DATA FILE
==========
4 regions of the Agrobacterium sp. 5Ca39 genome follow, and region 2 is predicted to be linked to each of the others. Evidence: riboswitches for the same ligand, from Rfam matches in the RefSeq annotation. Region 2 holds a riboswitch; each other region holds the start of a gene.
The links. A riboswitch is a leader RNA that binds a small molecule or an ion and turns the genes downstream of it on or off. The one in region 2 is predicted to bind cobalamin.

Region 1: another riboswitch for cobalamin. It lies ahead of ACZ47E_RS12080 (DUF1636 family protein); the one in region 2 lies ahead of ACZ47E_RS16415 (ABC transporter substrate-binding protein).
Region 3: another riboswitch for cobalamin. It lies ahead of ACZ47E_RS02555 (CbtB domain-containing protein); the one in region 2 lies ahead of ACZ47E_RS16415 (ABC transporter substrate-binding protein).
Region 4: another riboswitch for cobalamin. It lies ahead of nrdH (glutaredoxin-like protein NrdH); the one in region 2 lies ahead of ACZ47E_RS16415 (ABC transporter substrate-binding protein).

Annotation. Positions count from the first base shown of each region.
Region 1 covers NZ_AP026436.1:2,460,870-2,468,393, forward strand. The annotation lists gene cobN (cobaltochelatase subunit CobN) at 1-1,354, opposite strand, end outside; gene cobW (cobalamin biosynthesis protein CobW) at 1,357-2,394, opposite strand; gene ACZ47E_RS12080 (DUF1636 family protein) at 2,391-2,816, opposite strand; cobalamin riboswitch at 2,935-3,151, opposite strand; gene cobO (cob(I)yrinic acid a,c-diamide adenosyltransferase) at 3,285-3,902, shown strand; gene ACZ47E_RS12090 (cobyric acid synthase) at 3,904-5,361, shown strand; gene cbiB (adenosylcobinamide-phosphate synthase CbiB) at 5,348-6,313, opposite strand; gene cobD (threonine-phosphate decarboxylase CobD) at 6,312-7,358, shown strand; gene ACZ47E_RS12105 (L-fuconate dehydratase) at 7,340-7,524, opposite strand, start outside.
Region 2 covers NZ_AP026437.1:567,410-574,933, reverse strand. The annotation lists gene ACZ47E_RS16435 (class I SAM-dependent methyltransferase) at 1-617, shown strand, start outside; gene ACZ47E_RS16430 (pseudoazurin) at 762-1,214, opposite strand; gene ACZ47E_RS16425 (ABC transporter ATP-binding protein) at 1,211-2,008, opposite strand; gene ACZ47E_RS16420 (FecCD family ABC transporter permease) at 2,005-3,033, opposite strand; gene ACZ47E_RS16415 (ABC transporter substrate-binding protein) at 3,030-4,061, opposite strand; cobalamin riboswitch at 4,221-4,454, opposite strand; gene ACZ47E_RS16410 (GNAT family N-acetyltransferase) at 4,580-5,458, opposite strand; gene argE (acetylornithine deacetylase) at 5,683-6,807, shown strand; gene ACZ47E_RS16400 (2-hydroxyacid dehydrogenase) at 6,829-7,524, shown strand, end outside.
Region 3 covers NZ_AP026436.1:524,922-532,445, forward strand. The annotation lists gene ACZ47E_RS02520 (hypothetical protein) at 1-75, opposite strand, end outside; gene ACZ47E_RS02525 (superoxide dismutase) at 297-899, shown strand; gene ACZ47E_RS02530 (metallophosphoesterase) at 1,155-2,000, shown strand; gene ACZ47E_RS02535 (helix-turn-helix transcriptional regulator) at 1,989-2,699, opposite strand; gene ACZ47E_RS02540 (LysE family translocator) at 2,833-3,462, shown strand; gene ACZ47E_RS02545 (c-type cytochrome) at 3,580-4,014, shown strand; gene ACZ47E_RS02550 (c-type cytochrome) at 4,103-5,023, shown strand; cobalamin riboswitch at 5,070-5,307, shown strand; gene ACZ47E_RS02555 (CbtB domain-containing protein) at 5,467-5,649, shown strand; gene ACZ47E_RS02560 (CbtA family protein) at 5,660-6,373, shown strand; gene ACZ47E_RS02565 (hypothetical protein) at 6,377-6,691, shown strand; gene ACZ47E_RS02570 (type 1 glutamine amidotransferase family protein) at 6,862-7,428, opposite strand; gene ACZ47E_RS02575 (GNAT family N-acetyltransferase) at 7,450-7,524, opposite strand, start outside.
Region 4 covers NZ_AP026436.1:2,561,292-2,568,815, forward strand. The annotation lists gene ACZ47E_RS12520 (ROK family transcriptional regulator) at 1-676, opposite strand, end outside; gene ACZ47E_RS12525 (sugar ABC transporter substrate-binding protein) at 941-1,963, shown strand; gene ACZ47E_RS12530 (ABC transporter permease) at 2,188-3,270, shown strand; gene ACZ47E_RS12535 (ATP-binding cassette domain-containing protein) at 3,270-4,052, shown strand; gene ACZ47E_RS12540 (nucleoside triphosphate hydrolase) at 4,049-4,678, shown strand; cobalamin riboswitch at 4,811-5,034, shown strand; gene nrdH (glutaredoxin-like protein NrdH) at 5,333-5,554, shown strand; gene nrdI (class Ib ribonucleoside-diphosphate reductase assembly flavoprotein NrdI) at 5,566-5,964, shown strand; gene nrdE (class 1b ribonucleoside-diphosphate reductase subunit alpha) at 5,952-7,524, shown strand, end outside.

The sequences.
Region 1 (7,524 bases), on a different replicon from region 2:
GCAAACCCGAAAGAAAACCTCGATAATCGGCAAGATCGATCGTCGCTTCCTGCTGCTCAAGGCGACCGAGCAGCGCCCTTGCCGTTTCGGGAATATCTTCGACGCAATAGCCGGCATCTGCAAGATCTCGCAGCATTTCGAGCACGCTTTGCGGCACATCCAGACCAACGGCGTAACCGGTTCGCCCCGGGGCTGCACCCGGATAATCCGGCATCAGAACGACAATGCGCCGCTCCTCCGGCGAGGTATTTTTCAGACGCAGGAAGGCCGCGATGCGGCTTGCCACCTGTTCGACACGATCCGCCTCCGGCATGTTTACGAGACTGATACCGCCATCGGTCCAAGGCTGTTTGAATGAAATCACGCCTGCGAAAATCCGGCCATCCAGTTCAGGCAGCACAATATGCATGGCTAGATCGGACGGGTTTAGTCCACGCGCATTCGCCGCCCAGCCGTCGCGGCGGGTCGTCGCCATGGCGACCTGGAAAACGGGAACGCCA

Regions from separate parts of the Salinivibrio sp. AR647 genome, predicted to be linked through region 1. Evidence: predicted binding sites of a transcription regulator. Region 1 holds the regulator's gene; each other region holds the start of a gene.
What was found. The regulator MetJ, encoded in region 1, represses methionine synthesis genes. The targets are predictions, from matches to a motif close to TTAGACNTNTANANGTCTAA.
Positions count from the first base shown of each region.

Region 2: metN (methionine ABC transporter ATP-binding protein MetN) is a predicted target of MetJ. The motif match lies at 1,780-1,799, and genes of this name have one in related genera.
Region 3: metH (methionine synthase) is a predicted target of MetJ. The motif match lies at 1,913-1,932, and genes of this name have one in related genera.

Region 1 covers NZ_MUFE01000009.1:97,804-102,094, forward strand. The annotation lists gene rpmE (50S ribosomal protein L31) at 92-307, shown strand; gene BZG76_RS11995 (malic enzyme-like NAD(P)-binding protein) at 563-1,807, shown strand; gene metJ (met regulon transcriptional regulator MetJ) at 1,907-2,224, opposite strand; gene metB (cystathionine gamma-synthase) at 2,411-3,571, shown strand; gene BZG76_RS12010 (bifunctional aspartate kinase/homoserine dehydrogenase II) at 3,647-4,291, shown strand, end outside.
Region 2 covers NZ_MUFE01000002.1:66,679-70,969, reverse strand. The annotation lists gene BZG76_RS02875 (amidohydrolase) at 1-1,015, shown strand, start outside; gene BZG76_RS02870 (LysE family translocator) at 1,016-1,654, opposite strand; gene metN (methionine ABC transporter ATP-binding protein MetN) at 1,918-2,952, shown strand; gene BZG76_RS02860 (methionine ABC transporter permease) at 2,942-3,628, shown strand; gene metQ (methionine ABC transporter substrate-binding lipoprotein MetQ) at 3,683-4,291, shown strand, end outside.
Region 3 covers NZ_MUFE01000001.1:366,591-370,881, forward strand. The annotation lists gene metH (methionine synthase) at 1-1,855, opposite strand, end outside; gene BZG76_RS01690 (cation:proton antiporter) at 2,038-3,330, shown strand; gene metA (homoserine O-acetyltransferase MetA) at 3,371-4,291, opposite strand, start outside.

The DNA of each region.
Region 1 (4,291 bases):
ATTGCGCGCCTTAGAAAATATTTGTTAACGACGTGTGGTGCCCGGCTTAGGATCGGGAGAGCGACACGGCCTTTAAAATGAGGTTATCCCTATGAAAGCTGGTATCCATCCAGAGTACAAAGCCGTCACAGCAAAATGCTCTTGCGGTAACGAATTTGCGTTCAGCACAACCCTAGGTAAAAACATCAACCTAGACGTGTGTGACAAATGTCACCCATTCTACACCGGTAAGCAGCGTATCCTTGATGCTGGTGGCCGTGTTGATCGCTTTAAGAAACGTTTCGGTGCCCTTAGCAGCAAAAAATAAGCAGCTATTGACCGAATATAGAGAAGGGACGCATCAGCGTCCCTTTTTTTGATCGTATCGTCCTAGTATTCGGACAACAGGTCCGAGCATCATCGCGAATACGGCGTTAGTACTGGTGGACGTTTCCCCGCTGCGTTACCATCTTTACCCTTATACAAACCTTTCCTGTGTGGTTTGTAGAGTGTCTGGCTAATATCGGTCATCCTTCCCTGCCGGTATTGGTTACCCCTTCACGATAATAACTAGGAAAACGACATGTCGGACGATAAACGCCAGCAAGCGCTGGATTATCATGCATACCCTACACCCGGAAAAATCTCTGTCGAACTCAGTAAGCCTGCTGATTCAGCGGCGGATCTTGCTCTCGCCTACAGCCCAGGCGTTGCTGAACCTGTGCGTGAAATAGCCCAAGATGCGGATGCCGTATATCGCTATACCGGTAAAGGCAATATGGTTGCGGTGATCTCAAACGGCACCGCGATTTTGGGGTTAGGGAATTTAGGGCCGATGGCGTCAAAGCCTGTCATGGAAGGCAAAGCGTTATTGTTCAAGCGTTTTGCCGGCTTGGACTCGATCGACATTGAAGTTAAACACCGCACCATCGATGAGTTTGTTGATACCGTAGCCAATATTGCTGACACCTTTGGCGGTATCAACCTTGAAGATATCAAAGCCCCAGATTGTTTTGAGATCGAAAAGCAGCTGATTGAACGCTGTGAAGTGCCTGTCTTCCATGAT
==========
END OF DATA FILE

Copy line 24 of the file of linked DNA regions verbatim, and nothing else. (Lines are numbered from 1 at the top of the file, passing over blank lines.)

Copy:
ATTGCGCGCCTTAGAAAATATTTGTTAACGACGTGTGGTGCCCGGCTTAGGATCGGGAGAGCGACACGGCCTTTAAAATGAGGTTATCCCTATGAAAGCTGGTATCCATCCAGAGTACAAAGCCGTCACAGCAAAATGCTCTTGCGGTAACGAATTTGCGTTCAGCACAACCCTAGGTAAAAACATCAACCTAGACGTGTGTGACAAATGTCACCCATTCTACACCGGTAAGCAGCGTATCCTTGATGCTGGTGGCCGTGTTGATCGCTTTAAGAAACGTTTCGGTGCCCTTAGCAGCAAAAAATAAGCAGCTATTGACCGAATATAGAGAAGGGACGCATCAGCGTCCCTTTTTTTGATCGTATCGTCCTAGTATTCGGACAACAGGTCCGAGCATCATCGCGAATACGGCGTTAGTACTGGTGGACGTTTCCCCGCTGCGTTACCATCTTTACCCTTATACAAACCTTTCCTGTGTGGTTTGTAGAGTGTCTGGCTAATATCGGTCATCCTTCCCTGCCGGTATTGGTTACCCCTTCACGATAATAACTAGGAAAACGACATGTCGGACGATAAACGCCAGCAAGCGCTGGATTATCATGCATACCCTACACCCGGAAAAATCTCTGTCGAACTCAGTAAGCCTGCTGATTCAGCGGCGGATCTTGCTCTCGCCTACAGCCCAGGCGTTGCTGAACCTGTGCGTGAAATAGCCCAAGATGCGGATGCCGTATATCGCTATACCGGTAAAGGCAATATGGTTGCGGTGATCTCAAACGGCACCGCGATTTTGGGGTTAGGGAATTTAGGGCCGATGGCGTCAAAGCCTGTCATGGAAGGCAAAGCGTTATTGTTCAAGCGTTTTGCCGGCTTGGACTCGATCGACATTGAAGTTAAACACCGCACCATCGATGAGTTTGTTGATACCGTAGCCAATATTGCTGACACCTTTGGCGGTATCAACCTTGAAGATATCAAAGCCCCAGATTGTTTTGAGATCGAAAAGCAGCTGATTGAACGCTGTGAAGTGCCTGTCTTCCATGAT